The Vision of Don Roderick
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The Vision of Don Roderick is a poem by Sir Walter Scott, published in 1811. It celebrated the recent victories of the Duke of Wellington during the Peninsular War, and proceeds of its sale were to raise funds for Portugal. It is based on an account given by Ginés Pérez de Hita of a legendary consultation of an oracle by the last Visigothic King of Spain, Roderic, around 711.
The King, camped outside of Toledo, ponders the outcome of his campaign against the Moors. After confession, he demands that the prelate lead him to a certain sealed chamber, known to be enchanted, which according to legend would reveal the future — but only to the "last" King of Spain.
When the chamber is opened, the king and prelate find themselves in a vast marble hall, with two giant bronze statues standing on either side. The left-hand giant carries a scythe and an hourglass, and the right-hand giant carries a mace. The hourglass runs out almost immediately after their entrance, and the other giant turns and demolishes the far wall with his mace, revealing a magic panorama.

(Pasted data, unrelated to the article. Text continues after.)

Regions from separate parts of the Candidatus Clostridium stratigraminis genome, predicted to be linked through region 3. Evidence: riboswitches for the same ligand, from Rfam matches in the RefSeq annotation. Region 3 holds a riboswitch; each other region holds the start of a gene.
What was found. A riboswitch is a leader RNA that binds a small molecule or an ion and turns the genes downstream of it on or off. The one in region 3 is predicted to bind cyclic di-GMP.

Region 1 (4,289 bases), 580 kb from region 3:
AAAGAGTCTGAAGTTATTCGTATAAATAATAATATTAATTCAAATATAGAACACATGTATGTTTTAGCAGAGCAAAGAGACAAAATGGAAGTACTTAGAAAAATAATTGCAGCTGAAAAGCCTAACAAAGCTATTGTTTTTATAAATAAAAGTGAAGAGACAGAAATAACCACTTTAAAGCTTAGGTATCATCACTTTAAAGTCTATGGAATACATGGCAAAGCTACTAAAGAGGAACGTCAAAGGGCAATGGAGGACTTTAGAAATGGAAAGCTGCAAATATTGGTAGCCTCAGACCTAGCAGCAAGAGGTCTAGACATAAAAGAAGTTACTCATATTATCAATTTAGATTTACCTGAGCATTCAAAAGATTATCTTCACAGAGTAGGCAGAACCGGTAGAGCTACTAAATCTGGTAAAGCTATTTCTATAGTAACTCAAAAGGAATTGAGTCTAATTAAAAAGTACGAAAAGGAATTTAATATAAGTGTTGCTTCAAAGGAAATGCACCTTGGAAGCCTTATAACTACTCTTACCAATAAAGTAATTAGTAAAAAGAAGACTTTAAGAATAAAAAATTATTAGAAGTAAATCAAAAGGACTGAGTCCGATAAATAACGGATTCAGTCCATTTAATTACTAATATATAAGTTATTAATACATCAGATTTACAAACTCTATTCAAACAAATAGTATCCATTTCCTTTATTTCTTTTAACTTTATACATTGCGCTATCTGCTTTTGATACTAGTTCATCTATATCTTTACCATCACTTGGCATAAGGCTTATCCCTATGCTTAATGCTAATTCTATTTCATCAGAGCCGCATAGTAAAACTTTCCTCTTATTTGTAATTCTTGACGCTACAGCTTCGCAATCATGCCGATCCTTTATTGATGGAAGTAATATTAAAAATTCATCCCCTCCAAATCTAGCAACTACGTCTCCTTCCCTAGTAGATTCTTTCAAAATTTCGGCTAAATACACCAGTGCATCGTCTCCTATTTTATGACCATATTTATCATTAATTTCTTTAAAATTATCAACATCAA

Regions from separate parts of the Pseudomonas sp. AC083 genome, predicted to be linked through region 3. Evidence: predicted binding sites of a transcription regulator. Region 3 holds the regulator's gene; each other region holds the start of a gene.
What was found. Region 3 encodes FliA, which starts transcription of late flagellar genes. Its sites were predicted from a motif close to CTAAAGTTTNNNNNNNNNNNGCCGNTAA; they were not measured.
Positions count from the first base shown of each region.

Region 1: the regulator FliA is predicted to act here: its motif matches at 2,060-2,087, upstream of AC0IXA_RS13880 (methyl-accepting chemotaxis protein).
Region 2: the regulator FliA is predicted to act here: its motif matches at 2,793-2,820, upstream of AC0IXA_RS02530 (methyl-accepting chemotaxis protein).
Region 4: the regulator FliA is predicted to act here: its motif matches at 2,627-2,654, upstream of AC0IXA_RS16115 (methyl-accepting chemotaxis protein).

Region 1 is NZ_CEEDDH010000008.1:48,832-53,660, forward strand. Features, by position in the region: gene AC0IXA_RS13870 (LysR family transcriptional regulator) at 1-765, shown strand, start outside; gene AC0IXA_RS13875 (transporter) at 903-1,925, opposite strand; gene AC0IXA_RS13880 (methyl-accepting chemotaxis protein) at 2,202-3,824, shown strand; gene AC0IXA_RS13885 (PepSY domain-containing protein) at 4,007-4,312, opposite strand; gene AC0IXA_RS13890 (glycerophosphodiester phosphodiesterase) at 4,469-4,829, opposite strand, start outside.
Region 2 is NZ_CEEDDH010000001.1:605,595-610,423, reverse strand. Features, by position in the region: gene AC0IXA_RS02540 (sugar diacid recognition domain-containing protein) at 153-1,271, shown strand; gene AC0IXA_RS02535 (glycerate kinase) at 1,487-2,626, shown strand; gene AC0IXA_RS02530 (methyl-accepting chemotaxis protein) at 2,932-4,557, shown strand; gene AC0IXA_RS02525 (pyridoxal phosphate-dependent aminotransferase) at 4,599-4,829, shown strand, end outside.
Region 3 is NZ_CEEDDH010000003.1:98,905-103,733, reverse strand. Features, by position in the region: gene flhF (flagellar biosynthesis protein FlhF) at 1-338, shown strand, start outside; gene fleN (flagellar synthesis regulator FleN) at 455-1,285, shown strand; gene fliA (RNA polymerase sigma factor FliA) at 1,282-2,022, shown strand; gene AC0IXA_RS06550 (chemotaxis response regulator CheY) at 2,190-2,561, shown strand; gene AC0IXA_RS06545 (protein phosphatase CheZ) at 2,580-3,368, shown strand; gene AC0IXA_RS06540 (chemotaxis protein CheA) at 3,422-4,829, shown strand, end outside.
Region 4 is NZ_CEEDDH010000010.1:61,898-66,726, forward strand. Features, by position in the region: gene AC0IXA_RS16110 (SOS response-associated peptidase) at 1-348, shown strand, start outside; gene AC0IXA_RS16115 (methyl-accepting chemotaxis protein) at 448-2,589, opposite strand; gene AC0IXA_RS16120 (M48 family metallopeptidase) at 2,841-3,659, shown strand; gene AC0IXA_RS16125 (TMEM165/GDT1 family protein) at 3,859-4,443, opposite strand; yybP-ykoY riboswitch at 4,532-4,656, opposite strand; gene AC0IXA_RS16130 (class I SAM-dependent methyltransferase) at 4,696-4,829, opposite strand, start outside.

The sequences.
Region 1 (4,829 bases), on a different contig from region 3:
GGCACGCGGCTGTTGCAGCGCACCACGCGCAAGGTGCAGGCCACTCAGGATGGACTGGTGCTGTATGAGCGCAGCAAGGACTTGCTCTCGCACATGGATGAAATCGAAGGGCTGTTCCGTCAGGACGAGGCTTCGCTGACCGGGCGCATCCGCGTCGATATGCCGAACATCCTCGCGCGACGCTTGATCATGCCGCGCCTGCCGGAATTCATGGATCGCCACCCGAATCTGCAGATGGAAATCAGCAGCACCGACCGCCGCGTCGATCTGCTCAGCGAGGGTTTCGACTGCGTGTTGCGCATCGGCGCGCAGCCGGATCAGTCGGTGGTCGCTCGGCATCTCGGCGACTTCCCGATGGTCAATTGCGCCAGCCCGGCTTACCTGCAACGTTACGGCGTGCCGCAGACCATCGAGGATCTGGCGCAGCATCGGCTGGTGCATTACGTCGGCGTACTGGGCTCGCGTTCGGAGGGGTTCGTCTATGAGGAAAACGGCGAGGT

The panorama depicts various phases in the future of Spain: first, the conquest by the Moors; second, the Spanish Inquisition; third, the conquest by Napoleon I of France, and the arrival of British forces to liberate the country. Such sweep fits with Scott's political agenda.
- Valladares, Susan (2012). "Walter Scott's Vision of Don Roderick (1811): a 'Drum and Trumpet Performance'?". Cuadernos de Ilustración y Romanticismo (18): 107–126.
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